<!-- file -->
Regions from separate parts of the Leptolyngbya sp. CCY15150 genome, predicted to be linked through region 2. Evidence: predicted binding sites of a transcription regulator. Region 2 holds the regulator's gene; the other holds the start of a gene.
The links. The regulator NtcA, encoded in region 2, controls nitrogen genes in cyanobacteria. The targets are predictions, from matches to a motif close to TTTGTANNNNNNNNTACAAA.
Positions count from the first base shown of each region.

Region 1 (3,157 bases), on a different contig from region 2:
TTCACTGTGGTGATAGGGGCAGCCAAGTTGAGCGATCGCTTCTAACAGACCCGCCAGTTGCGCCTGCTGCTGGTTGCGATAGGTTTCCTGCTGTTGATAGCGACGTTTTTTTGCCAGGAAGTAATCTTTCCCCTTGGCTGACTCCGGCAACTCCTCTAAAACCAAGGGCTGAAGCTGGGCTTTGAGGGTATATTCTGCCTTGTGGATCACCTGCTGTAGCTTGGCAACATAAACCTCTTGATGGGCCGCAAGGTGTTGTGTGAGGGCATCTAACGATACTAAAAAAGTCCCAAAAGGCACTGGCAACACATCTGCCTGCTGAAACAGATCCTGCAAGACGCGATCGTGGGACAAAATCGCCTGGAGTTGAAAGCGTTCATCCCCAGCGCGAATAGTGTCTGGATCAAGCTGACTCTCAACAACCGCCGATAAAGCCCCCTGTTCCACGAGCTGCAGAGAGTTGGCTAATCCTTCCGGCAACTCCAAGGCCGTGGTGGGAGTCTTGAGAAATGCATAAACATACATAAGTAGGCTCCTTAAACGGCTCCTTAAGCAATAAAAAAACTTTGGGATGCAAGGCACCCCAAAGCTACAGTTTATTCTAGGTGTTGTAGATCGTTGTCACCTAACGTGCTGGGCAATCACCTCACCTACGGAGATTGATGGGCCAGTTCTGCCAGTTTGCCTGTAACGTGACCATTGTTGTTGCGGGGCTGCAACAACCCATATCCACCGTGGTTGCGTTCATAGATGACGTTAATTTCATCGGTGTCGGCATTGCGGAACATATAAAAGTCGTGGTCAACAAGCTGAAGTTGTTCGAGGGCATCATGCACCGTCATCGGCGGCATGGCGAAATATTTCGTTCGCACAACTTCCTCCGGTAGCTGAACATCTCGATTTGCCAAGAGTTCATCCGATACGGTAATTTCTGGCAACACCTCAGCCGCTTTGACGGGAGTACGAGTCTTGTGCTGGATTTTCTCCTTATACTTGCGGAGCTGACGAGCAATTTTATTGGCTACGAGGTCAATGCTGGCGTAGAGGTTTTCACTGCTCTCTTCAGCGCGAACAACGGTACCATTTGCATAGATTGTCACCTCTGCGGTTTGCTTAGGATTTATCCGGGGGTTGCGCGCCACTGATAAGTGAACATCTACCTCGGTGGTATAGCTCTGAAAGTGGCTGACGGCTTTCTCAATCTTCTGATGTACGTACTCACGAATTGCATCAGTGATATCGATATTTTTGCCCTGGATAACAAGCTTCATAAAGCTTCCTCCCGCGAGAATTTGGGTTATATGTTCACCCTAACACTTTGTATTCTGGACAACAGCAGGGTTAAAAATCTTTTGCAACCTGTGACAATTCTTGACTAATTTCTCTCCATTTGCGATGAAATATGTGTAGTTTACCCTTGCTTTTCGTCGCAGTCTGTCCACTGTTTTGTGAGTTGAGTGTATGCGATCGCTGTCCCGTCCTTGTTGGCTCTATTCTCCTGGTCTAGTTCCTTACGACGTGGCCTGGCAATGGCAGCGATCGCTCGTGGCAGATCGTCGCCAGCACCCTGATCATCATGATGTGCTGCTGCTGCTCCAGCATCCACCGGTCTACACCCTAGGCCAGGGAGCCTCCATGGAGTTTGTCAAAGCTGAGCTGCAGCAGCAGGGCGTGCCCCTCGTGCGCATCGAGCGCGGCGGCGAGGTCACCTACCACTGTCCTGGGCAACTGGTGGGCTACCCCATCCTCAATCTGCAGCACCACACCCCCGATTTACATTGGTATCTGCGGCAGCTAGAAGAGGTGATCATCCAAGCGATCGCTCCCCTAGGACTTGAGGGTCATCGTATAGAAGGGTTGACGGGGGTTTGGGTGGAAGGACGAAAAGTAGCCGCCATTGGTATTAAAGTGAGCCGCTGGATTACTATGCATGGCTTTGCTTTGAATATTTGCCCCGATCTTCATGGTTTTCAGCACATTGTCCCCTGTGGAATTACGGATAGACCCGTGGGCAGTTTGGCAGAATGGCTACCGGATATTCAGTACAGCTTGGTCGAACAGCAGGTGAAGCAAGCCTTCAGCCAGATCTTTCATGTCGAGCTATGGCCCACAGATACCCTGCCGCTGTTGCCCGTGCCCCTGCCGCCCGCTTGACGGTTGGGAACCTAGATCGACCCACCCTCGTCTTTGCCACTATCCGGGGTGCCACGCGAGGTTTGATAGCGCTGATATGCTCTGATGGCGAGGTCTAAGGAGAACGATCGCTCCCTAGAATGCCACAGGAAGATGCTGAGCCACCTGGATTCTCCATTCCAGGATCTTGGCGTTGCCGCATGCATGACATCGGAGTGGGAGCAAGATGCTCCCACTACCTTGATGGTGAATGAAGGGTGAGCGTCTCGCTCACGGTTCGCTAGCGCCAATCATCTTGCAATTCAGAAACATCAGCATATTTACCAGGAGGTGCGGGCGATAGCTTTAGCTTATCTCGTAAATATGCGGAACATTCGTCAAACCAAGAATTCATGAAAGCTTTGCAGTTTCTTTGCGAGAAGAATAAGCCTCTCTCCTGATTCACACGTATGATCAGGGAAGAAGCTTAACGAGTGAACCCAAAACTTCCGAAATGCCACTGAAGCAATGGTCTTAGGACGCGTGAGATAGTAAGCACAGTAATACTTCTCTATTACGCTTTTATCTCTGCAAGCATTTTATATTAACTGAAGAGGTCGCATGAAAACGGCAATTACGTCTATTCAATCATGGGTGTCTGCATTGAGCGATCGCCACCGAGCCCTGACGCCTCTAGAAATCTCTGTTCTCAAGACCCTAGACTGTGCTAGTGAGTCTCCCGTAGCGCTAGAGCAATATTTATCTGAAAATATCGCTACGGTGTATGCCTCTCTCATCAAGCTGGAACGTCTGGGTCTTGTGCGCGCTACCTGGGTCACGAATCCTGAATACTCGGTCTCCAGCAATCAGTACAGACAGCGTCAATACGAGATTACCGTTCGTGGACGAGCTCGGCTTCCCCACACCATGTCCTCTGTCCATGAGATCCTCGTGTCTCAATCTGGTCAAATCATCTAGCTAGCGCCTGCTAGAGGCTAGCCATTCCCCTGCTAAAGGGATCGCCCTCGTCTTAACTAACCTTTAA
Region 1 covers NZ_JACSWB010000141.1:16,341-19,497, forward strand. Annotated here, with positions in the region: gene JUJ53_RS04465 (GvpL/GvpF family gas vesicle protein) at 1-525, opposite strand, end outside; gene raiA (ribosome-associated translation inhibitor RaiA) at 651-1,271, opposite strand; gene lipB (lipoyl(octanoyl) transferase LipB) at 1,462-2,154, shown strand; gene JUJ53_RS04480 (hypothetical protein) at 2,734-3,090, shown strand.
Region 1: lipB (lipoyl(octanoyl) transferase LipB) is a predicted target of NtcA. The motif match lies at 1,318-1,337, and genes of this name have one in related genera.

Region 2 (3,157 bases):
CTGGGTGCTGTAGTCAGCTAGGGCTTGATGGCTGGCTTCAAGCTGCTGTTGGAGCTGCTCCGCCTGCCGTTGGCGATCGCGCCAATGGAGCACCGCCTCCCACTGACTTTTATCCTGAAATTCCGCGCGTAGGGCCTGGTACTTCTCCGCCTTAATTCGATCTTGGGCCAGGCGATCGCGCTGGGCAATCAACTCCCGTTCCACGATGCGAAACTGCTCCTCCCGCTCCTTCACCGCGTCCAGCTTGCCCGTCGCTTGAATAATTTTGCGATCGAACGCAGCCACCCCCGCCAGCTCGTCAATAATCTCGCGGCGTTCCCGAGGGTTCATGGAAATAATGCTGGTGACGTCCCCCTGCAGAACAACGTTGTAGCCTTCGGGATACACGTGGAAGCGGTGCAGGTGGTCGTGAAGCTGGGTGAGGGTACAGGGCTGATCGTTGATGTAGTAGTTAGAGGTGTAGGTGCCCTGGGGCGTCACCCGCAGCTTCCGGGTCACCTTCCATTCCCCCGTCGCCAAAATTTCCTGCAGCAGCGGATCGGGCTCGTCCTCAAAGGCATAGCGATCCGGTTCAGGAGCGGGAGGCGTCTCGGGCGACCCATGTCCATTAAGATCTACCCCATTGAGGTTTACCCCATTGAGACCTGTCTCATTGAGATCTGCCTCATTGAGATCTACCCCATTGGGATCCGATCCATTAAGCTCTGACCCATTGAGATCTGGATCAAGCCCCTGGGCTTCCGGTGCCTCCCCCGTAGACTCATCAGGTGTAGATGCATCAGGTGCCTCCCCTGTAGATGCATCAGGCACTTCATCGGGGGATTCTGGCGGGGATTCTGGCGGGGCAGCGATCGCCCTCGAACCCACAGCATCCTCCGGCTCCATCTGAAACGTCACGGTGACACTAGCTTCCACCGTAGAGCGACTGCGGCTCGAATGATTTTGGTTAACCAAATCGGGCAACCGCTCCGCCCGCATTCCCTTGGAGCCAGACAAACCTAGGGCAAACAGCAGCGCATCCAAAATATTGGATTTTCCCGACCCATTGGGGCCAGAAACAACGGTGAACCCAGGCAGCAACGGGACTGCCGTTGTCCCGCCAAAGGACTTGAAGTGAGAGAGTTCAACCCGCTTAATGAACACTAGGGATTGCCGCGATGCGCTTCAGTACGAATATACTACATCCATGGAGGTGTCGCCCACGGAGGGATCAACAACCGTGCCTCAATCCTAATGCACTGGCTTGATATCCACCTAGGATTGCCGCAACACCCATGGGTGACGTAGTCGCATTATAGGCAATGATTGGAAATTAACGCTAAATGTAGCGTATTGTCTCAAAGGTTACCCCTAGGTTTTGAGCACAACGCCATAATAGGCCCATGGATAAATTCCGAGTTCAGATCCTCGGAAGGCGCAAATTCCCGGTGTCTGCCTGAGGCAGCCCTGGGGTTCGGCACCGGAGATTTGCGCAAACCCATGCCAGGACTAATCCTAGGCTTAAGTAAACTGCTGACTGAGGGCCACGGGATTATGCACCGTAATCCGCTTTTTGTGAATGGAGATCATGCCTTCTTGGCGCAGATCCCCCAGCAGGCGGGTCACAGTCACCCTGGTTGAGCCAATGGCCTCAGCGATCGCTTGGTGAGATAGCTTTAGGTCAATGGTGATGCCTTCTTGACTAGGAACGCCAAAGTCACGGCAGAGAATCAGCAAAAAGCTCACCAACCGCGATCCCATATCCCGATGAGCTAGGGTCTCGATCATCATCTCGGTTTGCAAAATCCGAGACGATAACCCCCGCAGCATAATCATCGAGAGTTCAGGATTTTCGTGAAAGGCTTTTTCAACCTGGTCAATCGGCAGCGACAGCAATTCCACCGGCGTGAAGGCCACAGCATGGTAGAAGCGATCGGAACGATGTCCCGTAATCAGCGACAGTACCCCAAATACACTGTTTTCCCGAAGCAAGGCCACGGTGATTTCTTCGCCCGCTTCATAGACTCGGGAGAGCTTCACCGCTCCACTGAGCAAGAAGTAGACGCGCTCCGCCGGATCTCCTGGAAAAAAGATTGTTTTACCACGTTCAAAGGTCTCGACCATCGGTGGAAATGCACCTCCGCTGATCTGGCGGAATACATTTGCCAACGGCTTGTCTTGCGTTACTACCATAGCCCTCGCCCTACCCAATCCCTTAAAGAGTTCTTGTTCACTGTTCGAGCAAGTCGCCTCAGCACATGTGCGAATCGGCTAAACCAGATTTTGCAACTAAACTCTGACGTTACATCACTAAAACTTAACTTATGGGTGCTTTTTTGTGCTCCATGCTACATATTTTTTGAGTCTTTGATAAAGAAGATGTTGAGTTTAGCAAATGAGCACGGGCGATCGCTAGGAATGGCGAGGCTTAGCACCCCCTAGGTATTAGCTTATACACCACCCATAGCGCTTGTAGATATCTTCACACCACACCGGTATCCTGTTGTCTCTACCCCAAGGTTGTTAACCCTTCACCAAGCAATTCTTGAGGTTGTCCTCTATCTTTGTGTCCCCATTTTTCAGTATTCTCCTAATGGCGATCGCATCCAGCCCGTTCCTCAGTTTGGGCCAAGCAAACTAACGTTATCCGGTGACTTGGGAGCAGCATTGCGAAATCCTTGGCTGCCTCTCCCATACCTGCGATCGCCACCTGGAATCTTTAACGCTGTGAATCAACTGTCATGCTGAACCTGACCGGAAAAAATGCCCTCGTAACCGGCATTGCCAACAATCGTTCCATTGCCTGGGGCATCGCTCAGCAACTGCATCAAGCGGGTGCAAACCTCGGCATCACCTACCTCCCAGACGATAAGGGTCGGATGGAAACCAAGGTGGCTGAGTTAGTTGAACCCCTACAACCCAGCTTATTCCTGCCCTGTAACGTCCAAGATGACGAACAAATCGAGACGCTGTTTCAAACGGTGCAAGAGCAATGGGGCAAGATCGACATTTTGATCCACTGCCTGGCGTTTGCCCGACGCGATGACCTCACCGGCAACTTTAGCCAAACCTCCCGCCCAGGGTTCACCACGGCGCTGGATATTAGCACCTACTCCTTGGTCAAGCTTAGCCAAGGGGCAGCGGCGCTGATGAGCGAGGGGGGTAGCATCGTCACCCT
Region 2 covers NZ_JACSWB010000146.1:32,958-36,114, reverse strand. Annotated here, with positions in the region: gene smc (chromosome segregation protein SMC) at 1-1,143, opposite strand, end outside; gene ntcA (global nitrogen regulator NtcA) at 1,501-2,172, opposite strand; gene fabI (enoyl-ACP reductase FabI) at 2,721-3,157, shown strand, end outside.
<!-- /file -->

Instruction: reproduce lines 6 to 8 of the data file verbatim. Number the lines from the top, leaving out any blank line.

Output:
Region 1 covers NZ_JACSWB010000141.1:16,341-19,497, forward strand. Annotated here, with positions in the region: gene JUJ53_RS04465 (GvpL/GvpF family gas vesicle protein) at 1-525, opposite strand, end outside; gene raiA (ribosome-associated translation inhibitor RaiA) at 651-1,271, opposite strand; gene lipB (lipoyl(octanoyl) transferase LipB) at 1,462-2,154, shown strand; gene JUJ53_RS04480 (hypothetical protein) at 2,734-3,090, shown strand.
Region 1: lipB (lipoyl(octanoyl) transferase LipB) is a predicted target of NtcA. The motif match lies at 1,318-1,337, and genes of this name have one in related genera.

Region 2 (3,157 bases):